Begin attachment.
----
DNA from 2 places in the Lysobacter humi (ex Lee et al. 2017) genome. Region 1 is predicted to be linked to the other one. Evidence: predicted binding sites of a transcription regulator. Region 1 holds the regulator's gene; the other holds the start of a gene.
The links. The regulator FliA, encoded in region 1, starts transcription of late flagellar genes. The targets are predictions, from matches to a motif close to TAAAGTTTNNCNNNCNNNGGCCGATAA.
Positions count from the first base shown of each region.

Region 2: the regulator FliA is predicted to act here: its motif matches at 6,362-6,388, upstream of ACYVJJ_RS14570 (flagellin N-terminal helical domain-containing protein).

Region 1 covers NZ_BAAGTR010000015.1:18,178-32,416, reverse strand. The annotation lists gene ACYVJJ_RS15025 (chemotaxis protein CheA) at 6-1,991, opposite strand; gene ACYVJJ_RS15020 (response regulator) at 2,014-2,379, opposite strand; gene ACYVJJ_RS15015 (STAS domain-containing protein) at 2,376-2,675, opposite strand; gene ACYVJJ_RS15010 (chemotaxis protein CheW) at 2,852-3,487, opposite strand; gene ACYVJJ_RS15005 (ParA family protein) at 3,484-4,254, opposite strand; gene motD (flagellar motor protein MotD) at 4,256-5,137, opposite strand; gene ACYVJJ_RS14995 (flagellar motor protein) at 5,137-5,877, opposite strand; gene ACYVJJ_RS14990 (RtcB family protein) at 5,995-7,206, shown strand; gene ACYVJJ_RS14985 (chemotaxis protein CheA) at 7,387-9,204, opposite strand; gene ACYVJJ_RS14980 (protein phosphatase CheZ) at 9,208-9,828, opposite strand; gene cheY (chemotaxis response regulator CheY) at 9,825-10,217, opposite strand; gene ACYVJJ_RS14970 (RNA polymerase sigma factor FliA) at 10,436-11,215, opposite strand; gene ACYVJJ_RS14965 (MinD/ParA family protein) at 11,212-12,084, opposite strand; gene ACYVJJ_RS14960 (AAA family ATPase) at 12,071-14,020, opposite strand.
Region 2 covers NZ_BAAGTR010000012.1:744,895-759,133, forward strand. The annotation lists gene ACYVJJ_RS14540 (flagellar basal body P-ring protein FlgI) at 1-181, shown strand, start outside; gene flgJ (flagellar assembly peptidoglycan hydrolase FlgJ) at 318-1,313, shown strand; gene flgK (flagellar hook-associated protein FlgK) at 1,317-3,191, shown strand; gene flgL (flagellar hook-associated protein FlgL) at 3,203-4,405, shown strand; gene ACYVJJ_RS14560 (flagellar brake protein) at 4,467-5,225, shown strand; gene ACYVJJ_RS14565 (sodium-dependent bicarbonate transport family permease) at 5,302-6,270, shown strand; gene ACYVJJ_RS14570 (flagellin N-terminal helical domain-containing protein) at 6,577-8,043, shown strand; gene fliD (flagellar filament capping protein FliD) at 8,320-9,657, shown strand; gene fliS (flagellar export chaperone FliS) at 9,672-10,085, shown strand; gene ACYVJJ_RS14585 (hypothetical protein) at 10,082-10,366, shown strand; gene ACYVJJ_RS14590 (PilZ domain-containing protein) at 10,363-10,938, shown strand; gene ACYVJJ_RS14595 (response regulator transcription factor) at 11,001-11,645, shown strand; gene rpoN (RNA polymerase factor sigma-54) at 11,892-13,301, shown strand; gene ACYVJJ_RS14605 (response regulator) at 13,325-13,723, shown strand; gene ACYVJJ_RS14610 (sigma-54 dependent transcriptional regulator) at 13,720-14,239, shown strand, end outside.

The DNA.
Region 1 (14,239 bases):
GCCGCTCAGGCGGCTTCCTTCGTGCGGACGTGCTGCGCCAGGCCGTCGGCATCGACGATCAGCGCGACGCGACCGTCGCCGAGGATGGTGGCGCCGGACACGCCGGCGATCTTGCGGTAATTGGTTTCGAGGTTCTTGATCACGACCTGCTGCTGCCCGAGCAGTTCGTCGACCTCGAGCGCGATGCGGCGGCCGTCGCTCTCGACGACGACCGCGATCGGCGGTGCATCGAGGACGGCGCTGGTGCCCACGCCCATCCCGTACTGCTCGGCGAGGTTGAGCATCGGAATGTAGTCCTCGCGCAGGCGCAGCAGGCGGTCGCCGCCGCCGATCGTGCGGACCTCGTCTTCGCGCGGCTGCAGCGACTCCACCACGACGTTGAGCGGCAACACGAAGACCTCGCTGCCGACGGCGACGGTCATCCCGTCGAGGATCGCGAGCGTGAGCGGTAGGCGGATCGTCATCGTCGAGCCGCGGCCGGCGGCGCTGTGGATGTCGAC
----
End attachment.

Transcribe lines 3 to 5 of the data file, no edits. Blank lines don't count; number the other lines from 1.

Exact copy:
Positions count from the first base shown of each region.

Region 2: the regulator FliA is predicted to act here: its motif matches at 6,362-6,388, upstream of ACYVJJ_RS14570 (flagellin N-terminal helical domain-containing protein).

Region 1 covers NZ_BAAGTR010000015.1:18,178-32,416, reverse strand. The annotation lists gene ACYVJJ_RS15025 (chemotaxis protein CheA) at 6-1,991, opposite strand; gene ACYVJJ_RS15020 (response regulator) at 2,014-2,379, opposite strand; gene ACYVJJ_RS15015 (STAS domain-containing protein) at 2,376-2,675, opposite strand; gene ACYVJJ_RS15010 (chemotaxis protein CheW) at 2,852-3,487, opposite strand; gene ACYVJJ_RS15005 (ParA family protein) at 3,484-4,254, opposite strand; gene motD (flagellar motor protein MotD) at 4,256-5,137, opposite strand; gene ACYVJJ_RS14995 (flagellar motor protein) at 5,137-5,877, opposite strand; gene ACYVJJ_RS14990 (RtcB family protein) at 5,995-7,206, shown strand; gene ACYVJJ_RS14985 (chemotaxis protein CheA) at 7,387-9,204, opposite strand; gene ACYVJJ_RS14980 (protein phosphatase CheZ) at 9,208-9,828, opposite strand; gene cheY (chemotaxis response regulator CheY) at 9,825-10,217, opposite strand; gene ACYVJJ_RS14970 (RNA polymerase sigma factor FliA) at 10,436-11,215, opposite strand; gene ACYVJJ_RS14965 (MinD/ParA family protein) at 11,212-12,084, opposite strand; gene ACYVJJ_RS14960 (AAA family ATPase) at 12,071-14,020, opposite strand.